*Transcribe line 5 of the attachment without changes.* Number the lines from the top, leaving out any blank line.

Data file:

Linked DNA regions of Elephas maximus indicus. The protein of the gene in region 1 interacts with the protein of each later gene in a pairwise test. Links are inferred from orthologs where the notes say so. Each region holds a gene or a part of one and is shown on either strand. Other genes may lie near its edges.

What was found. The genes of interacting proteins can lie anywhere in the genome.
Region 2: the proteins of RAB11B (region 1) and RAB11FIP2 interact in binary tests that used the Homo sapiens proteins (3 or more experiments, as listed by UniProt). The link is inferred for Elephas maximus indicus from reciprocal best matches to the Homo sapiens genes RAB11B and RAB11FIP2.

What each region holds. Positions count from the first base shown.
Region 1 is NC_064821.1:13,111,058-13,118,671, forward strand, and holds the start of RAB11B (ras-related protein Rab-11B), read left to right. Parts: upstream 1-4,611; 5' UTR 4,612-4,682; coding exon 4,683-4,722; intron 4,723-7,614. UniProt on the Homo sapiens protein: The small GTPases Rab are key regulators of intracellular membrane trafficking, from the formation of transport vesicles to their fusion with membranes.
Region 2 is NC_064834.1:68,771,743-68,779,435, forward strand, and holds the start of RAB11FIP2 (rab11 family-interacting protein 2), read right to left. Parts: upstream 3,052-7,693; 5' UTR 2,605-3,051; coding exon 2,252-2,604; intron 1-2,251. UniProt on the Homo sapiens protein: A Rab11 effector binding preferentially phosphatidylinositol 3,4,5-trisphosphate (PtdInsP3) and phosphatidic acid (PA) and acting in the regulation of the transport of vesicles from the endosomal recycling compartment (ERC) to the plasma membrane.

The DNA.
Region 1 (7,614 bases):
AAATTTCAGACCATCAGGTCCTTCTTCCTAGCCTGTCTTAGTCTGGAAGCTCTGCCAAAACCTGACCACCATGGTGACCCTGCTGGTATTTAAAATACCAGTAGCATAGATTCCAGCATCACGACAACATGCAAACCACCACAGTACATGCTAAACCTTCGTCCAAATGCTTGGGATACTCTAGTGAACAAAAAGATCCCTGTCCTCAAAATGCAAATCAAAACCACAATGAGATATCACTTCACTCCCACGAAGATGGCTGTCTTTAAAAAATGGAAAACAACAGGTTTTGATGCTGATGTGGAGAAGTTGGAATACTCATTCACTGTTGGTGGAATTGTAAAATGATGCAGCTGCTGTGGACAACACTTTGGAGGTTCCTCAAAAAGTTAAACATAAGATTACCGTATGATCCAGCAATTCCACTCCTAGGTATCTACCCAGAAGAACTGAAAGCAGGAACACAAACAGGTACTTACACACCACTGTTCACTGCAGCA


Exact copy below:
Region 1 is NC_064821.1:13,111,058-13,118,671, forward strand, and holds the start of RAB11B (ras-related protein Rab-11B), read left to right. Parts: upstream 1-4,611; 5' UTR 4,612-4,682; coding exon 4,683-4,722; intron 4,723-7,614. UniProt on the Homo sapiens protein: The small GTPases Rab are key regulators of intracellular membrane trafficking, from the formation of transport vesicles to their fusion with membranes.